I had intended to continue on the topic of Covenant Theology this week, and it’s still possible, I suppose, that I’ll post something on that subject tomorrow. But God, in his providence, has placed me in a situation where I need to talk about something else. Yesterday there was a tragic shooting at Robb Elementary School in Uvalde, Texas, one of those reminders we sometimes get that makes it impossible for us not to see that we live in a fallen world. Our hearts go out to the families of the victims, and we pray (yes we pray) that God would comfort them and give them peace. We mourn with them for the children they’ll never see again. As I was sifting through the news of the event, somewhat emotionally numb from the shock that such a tragedy will bring, I saw a world leader say this, “Children deserve more than thoughts and prayers. They deserve protection and safety. They deserve life.”
That got me thinking. Are we simply repeating platitudes? Do we as Christians say all the right things when tragedy strikes, but we’re useless in providing the help that is actually needed? Worse yet, do we sometimes fall into the category of Job’s “miserable comforters”? Here’s a few thoughts I have on the matter.
- It’s never just prayer. They may be just thoughts, but prayer it’s never just prayer when you’re praying to the one and only true and living God. When we pray, we’re asking the maker of the universe, the one who holds all things together by the word of his power, the supreme sovereign over all things, to intervene and act. In fact, we believe that our God is powerful enough to bring about the good we pray for even when we don’t know what that is! Romans 8:26-27 says, “Likewise the Spirit helps us in our weakness. For we do not know what to pray for as we ought, but the Spirit himself intercedes for us with groanings too deep for words. And he who searches hearts knows what is the mind of the Spirit, because the Spirit intercedes for the saints according to the will of God.” So pray! Pray that God would comfort those who mourn. Pray that they would know the love of Christ, who will never leave them or forsake them. Pray that Christians in Texas would be equipped to show them the love of Christ. Pray even when you don’t know exactly what to pray for. Just pray!
- Scripture teaches us to weep with those who weep. Romans 12:15 says, “Rejoice with those who rejoice, weep with those who weep.” Do those families in Texas “deserve more”? Absolutely! Yet we are still being obedient to God’s word when we weep with them, when we mourn with them.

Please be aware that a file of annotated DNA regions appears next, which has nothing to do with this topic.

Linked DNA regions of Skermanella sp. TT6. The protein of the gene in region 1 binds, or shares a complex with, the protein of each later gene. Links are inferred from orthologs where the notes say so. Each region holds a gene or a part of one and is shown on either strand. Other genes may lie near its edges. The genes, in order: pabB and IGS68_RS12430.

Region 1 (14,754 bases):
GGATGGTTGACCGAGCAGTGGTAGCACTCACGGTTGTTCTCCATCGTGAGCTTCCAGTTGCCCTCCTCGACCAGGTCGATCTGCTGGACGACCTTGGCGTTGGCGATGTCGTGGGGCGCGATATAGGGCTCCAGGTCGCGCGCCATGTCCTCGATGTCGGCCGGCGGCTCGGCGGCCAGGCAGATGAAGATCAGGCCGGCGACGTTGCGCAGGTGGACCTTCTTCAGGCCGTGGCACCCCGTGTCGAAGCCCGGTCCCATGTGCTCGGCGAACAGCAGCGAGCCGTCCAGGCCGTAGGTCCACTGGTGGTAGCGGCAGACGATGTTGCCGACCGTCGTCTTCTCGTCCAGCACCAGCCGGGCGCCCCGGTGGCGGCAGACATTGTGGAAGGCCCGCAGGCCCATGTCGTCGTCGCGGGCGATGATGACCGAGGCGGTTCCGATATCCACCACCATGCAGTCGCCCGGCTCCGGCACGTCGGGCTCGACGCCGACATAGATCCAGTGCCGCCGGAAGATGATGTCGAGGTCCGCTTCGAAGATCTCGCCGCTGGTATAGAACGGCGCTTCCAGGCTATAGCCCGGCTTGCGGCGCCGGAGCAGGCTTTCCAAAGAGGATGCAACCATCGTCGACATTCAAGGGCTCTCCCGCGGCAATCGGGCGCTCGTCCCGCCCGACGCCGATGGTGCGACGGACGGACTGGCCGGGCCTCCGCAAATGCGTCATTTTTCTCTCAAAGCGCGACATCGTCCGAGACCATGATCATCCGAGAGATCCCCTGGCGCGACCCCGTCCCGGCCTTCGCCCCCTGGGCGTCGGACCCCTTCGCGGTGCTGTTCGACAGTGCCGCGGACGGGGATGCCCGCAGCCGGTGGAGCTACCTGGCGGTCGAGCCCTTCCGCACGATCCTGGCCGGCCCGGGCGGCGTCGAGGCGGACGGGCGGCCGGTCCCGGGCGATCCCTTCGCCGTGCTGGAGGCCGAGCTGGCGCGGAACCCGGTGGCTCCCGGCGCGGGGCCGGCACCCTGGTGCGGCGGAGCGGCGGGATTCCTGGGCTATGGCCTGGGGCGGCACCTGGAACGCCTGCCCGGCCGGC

- God’s Word teaches us that death is the enemy of mankind, but one day death will die. 1 Corinthians 15:26 says, “The last enemy to be destroyed is death.” Death is an enemy. It was the first enemy. It is the greatest enemy. It is an enemy that is undefeated, and sometimes its presence causes us to wail and mourn and wonder why these things happen. But our God tells us that one day death will be no more. We have a hope beyond death because our Savior has conquered death.
- If you have an opportunity to help in a tangible way, do it. Saying that prayer is never just prayer…pointing out that we have hope beyond the grave…none of that is meant to ignore the reality that there are people whose lives have just been turned upside down. If we have a chance to help those who are suffering, we should. James said that true religion that is undefiled in the sight of God is to care for widows and orphans in their distress. Perhaps you or I may not have the opportunity to provide material assistance in this case, but there may very well be others. And if there are we should be ready to offer support through both our prayers and material assistance.
Well, those are just some brief thoughts I had about the events of the week. As I said before, I’m heartbroken for the families in Texas whose children will never come home. May the God of peace give them his peace.
 In the interest of not getting involved in politics, I’m not going to name the world leader who said this. I’m not trying to attack anyone, and I certainly respect this man both as a civil servant in his own country, as well as a fellow image-bearer of God.